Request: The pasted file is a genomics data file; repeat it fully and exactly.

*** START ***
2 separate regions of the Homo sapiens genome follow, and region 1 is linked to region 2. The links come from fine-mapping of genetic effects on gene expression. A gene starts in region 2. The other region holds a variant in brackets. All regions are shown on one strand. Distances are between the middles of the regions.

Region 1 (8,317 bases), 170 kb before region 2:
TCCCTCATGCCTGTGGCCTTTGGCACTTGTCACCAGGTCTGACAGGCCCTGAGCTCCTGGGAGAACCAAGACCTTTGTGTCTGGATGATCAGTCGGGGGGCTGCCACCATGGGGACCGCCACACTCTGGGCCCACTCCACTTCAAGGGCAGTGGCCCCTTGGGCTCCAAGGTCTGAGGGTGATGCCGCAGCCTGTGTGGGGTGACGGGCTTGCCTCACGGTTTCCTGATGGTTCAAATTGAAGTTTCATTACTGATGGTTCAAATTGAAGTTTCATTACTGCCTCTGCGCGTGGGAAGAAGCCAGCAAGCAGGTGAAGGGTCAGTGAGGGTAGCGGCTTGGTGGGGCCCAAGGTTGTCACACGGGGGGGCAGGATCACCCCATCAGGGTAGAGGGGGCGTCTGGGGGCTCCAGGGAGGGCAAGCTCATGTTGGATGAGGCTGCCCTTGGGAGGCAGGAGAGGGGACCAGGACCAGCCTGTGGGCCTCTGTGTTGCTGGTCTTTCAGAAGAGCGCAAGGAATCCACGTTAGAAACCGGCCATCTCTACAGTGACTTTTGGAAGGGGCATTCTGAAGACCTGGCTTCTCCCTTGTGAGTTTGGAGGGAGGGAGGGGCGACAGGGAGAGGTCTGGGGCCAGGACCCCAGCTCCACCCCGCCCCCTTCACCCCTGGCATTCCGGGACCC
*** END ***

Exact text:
2 separate regions of the Homo sapiens genome follow, and region 1 is linked to region 2. The links come from fine-mapping of genetic effects on gene expression. A gene starts in region 2. The other region holds a variant in brackets. All regions are shown on one strand. Distances are between the middles of the regions.

Region 1 (8,317 bases), 170 kb before region 2:
TCCCTCATGCCTGTGGCCTTTGGCACTTGTCACCAGGTCTGACAGGCCCTGAGCTCCTGGGAGAACCAAGACCTTTGTGTCTGGATGATCAGTCGGGGGGCTGCCACCATGGGGACCGCCACACTCTGGGCCCACTCCACTTCAAGGGCAGTGGCCCCTTGGGCTCCAAGGTCTGAGGGTGATGCCGCAGCCTGTGTGGGGTGACGGGCTTGCCTCACGGTTTCCTGATGGTTCAAATTGAAGTTTCATTACTGATGGTTCAAATTGAAGTTTCATTACTGCCTCTGCGCGTGGGAAGAAGCCAGCAAGCAGGTGAAGGGTCAGTGAGGGTAGCGGCTTGGTGGGGCCCAAGGTTGTCACACGGGGGGGCAGGATCACCCCATCAGGGTAGAGGGGGCGTCTGGGGGCTCCAGGGAGGGCAAGCTCATGTTGGATGAGGCTGCCCTTGGGAGGCAGGAGAGGGGACCAGGACCAGCCTGTGGGCCTCTGTGTTGCTGGTCTTTCAGAAGAGCGCAAGGAATCCACGTTAGAAACCGGCCATCTCTACAGTGACTTTTGGAAGGGGCATTCTGAAGACCTGGCTTCTCCCTTGTGAGTTTGGAGGGAGGGAGGGGCGACAGGGAGAGGTCTGGGGCCAGGACCCCAGCTCCACCCCGCCCCCTTCACCCCTGGCATTCCGGGACCC